The butterfly atrium was a sort of habitat for butterflies as well as a display of mostly tropical plants. 080618 zoo014The high glass domed green house had misters set in the roof as well as around the walls. It certainly gave the display a real humid tropical feel.

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Donnis Alecia and Andrea.

One of the plants which appealed to me was the giant water lilly, Victoria Amazonica.   https://en.wikipedia.org/wiki/Victoria_(plant)

These plants are at least a metre in diameter and the spikey side walls remind me of the spikes on pitcher plants.

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Giant Lilly Pads

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Although the butterflies live in a protected environment they still have mishaps and still only have a limited life span. Often their fragile wings are damaged yet they still fly around with grace.080618 zoo015080618 zoo018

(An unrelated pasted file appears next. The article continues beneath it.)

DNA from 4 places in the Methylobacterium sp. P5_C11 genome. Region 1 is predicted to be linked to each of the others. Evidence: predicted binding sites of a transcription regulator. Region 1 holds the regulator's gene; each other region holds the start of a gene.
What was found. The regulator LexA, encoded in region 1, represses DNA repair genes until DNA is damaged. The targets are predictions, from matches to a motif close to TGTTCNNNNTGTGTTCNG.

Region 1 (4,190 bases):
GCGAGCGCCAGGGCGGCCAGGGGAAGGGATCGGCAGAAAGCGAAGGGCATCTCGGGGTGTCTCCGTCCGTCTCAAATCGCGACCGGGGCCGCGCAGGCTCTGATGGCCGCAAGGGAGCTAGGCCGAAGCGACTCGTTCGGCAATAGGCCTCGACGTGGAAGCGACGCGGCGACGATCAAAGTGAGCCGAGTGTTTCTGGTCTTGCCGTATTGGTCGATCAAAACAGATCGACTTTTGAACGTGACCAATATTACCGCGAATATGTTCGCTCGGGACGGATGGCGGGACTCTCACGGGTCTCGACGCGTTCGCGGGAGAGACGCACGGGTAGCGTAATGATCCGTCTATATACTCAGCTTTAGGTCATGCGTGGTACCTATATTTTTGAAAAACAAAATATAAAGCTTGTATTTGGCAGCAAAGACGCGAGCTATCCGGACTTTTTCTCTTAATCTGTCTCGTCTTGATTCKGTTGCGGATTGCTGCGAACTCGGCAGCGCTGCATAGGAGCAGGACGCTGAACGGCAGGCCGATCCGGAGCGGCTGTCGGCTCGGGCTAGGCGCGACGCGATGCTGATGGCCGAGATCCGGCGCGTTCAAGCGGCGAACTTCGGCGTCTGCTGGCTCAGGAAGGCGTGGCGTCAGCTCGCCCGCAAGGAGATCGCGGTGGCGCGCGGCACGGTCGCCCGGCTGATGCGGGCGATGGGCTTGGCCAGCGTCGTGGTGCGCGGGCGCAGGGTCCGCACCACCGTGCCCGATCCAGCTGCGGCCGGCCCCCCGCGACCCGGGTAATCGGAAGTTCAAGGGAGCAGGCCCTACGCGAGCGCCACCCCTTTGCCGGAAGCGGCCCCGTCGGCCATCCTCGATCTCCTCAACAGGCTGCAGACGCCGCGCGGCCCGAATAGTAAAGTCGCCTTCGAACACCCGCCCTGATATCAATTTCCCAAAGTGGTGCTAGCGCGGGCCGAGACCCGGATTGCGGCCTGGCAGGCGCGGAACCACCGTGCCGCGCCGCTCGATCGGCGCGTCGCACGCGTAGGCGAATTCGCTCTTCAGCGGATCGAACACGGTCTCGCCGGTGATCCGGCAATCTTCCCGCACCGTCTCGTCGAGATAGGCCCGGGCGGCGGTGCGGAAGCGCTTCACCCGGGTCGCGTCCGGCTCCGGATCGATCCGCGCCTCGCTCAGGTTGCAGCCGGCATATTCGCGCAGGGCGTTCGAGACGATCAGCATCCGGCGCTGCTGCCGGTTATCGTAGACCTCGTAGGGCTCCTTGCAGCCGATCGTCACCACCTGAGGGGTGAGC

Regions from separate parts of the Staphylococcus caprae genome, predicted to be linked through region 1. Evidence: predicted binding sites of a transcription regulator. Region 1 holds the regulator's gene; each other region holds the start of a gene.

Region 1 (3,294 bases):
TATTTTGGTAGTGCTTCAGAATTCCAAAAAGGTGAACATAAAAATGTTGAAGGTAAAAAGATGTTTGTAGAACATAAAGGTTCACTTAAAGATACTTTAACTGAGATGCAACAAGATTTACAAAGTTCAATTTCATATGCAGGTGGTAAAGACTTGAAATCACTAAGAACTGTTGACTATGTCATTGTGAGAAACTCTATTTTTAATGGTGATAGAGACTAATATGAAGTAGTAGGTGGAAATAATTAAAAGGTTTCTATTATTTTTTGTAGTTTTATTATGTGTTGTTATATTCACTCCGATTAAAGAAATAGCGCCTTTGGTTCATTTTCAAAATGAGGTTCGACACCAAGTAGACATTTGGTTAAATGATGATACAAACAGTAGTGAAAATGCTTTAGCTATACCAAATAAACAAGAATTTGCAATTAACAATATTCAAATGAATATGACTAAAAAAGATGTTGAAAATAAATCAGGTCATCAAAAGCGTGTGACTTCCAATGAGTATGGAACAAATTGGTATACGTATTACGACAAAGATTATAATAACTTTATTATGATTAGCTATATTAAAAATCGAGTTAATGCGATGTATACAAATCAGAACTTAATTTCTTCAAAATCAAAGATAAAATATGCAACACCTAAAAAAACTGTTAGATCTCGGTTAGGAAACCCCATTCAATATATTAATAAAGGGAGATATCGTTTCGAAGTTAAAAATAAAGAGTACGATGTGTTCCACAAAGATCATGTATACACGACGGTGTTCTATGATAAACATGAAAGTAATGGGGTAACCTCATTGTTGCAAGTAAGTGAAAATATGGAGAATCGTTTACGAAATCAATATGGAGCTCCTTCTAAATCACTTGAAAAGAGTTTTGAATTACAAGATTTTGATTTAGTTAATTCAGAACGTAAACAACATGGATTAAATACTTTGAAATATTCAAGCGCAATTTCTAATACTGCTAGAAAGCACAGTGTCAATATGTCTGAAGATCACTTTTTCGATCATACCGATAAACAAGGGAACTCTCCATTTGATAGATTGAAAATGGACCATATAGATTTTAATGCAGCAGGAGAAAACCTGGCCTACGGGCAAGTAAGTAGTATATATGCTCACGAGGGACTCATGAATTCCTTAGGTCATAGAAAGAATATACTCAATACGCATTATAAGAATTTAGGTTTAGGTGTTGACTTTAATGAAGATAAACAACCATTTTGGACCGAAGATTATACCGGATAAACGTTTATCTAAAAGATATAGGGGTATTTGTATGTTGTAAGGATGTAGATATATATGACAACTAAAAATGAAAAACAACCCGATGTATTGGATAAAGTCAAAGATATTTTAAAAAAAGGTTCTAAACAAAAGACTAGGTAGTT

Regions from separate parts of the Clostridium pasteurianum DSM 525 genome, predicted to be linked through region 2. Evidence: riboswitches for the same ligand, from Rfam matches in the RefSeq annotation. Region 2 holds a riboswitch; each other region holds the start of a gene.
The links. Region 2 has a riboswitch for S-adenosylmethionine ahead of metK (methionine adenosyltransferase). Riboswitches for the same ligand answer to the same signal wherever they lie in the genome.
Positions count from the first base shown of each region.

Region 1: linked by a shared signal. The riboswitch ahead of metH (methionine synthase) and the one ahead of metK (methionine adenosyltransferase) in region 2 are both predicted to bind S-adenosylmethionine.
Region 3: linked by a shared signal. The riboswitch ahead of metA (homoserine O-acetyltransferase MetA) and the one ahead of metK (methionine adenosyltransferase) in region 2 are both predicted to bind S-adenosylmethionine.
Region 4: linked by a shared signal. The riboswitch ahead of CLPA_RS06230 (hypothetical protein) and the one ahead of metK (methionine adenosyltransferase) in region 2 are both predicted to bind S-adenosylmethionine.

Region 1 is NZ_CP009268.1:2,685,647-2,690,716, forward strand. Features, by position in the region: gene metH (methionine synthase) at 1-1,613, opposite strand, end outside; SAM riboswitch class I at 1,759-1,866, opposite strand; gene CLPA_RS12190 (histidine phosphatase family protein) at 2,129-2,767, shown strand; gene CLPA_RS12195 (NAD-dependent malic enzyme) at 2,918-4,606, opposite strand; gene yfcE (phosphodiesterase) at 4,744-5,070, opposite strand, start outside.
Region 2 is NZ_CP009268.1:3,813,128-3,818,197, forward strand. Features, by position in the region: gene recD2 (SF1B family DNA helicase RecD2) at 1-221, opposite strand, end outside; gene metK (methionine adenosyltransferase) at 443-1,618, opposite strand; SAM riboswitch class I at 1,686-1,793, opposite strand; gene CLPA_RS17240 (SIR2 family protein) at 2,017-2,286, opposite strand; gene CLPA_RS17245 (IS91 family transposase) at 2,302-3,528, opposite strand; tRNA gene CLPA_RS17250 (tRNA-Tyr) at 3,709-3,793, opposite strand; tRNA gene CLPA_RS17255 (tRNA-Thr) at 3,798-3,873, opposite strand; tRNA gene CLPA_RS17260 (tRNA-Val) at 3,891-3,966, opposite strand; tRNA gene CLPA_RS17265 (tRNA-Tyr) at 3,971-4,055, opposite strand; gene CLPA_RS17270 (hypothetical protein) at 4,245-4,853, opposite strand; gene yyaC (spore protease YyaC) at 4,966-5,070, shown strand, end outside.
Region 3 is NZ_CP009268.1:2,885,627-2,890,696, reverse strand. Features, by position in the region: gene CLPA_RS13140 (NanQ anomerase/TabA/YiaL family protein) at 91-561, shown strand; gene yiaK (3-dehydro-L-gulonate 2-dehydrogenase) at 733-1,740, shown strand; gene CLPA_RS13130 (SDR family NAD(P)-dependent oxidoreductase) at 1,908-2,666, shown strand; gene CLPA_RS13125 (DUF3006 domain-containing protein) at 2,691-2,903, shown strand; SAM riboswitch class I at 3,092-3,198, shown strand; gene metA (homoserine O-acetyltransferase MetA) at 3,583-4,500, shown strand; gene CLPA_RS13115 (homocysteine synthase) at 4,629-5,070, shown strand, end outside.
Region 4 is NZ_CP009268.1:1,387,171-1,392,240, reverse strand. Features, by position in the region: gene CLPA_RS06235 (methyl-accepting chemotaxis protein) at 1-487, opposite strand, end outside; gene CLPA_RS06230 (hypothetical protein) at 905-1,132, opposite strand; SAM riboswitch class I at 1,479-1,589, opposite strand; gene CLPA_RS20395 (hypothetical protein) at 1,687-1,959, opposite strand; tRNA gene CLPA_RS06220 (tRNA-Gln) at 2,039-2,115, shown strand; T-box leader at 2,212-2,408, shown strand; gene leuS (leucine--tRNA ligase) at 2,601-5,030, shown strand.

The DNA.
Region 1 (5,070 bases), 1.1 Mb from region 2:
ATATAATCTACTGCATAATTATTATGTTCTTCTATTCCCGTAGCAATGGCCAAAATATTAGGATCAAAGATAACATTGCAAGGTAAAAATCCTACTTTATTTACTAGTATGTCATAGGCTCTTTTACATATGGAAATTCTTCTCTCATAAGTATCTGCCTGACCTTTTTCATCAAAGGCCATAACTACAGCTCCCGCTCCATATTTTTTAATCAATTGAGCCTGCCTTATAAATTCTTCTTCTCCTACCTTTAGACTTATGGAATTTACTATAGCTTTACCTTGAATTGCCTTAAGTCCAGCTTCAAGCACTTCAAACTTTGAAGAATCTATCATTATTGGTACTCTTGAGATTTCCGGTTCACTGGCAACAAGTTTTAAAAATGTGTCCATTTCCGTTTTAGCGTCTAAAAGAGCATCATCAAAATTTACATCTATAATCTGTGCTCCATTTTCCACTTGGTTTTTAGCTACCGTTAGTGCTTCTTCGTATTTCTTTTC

The Panda enclosure was large, roofed and noisy with hundreds of kids squealing at the sleeping Pandas. Honestly that is all they did…sleep. Even 4 year old Miles wanted to leave the Panda enclosure because of the noise of other children.

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These giant Panda’s are well known for sleeping. They performed at their chosen activity today.

Late in the day we went into the Gorilla complex although the large male Silverback died two years ago. A young male has now been placed in the enclosure

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Young male Gorilla.